Author: Cassie Scott
Scott Einsmann contributed to this article.
World Archery recently announced compound archery will be part of the 2019 Pan American Games. This is great news for the archery and bowhunting industry. Here’s some background:
The Pan American Games are held every four years, one year before the Summer Olympics. The event hosts thousands of athletes from North and South America who compete in many sports, including firearms shooting and recurve archery. And now, compound archery.
“Increasing competitive events for compound archers is a critical step if we’re to see compounds join recurves in Olympic archery,” said Jay McAninch, ATA’s CEO/president. “Compounds are growing in importance to archers worldwide, so increasing opportunities for the best archers to compete internationally is great for our sport.”
Font agrees. “The inclusion of the compound bow in the major continental Games would be very positive in our pursuit to have the compound bow in the Olympic Games,” he told USA Archery.
“Compounds are growing in importance to archers worldwide, so increasing opportunities for the best archers to compete internationally is great for our sport,” said Jay McAninch, ATA’s president/CEO.
The Olympics dropped archery in 1920, but brought it back for the 1972 Games. Compounds were in their infancy during the early 1970s, and remained unpopular internationally until recent years. Therefore, recurves have since remained archery’s only Olympic discipline.
With the compound bow included in multi-sport events like the Asian Games, World Games, Pan Am Games and – hopefully – the European Games soon, its growing worldwide popularity makes it viable for the Olympics.
Although this widespread recognition by prestigious events is important, many criteria must be met before compound archery receives Olympic consideration. Still, adding compounds to the Pan Am Games increases exposure for this discipline and will likely boost interest and participation in archery.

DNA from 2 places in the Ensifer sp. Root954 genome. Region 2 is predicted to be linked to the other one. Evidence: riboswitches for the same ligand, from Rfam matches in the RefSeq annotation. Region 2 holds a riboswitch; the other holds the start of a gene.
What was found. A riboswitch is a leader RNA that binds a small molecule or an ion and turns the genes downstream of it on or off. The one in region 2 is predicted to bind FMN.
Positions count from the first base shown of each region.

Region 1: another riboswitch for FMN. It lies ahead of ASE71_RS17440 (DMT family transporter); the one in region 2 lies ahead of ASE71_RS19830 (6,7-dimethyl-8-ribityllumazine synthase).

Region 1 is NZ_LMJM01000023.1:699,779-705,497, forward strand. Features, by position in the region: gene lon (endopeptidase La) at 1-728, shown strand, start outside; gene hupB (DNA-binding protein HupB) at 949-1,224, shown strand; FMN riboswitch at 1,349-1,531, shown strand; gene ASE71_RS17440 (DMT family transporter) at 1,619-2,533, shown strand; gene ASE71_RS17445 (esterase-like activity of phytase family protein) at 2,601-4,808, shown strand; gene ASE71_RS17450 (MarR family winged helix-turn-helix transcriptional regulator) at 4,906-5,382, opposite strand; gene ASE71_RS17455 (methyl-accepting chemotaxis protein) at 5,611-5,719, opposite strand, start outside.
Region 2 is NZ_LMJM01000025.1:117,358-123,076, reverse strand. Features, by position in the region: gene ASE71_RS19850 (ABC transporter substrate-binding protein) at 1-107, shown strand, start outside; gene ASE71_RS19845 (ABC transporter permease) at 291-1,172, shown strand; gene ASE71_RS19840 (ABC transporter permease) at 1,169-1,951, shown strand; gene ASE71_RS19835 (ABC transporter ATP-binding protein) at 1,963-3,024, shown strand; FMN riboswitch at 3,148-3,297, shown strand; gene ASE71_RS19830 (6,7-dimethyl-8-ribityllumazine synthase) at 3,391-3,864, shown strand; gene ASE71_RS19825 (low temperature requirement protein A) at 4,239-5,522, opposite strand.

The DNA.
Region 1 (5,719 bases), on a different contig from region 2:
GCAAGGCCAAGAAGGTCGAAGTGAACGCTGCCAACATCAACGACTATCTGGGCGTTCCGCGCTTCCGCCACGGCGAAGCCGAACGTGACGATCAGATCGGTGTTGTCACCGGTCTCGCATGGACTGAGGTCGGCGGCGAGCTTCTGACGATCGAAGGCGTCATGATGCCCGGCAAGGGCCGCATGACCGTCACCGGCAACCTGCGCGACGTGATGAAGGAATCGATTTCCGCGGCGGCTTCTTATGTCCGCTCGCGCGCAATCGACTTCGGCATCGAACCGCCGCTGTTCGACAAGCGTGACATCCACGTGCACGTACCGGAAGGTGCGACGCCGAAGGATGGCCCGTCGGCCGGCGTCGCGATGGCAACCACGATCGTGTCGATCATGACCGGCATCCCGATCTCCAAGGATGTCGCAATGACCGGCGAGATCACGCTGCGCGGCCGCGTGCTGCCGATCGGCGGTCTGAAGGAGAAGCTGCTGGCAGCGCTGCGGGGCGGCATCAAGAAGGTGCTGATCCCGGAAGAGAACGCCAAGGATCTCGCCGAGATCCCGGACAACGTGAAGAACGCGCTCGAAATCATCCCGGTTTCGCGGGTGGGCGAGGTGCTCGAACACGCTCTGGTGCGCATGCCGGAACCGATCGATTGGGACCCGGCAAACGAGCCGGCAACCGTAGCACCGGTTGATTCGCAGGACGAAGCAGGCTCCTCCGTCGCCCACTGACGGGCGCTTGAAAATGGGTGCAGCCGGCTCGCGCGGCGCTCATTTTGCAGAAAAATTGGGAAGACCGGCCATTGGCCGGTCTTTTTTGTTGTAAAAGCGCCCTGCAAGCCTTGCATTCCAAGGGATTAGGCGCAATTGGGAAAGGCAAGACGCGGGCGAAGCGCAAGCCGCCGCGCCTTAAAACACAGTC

Recurve bows have remained the Olympic Games’ only archery discipline since returning to the Games in 1972. With the compound bow included in multi-sport events like the Pan Am Games, however, its growing worldwide popularity makes it viable for the Olympics.
“It expands visibility for compound archers and sends a strong message that compounds are as much fun and satisfying to shoot as recurves,” McAninch said. “Any time archery participation increases from positive exposure, our industry expects more chances to help people enjoy our sport from the first arrow they shoot.”
McAninch said it’s important to recognize each introduction as a unique opportunity for archery that varies by person.
“Recruitment is a process that starts with awareness and interest and, hopefully, ends up with participation,” McAninch said. “But everyone proceeds through the process at their own pace.”
In other words, the industry must welcome new participants, no matter what inspires their first visit to a range or pro shop. The industry hopes the compound bow reaches the Olympics soon, and sparks a new wave of archery recruits.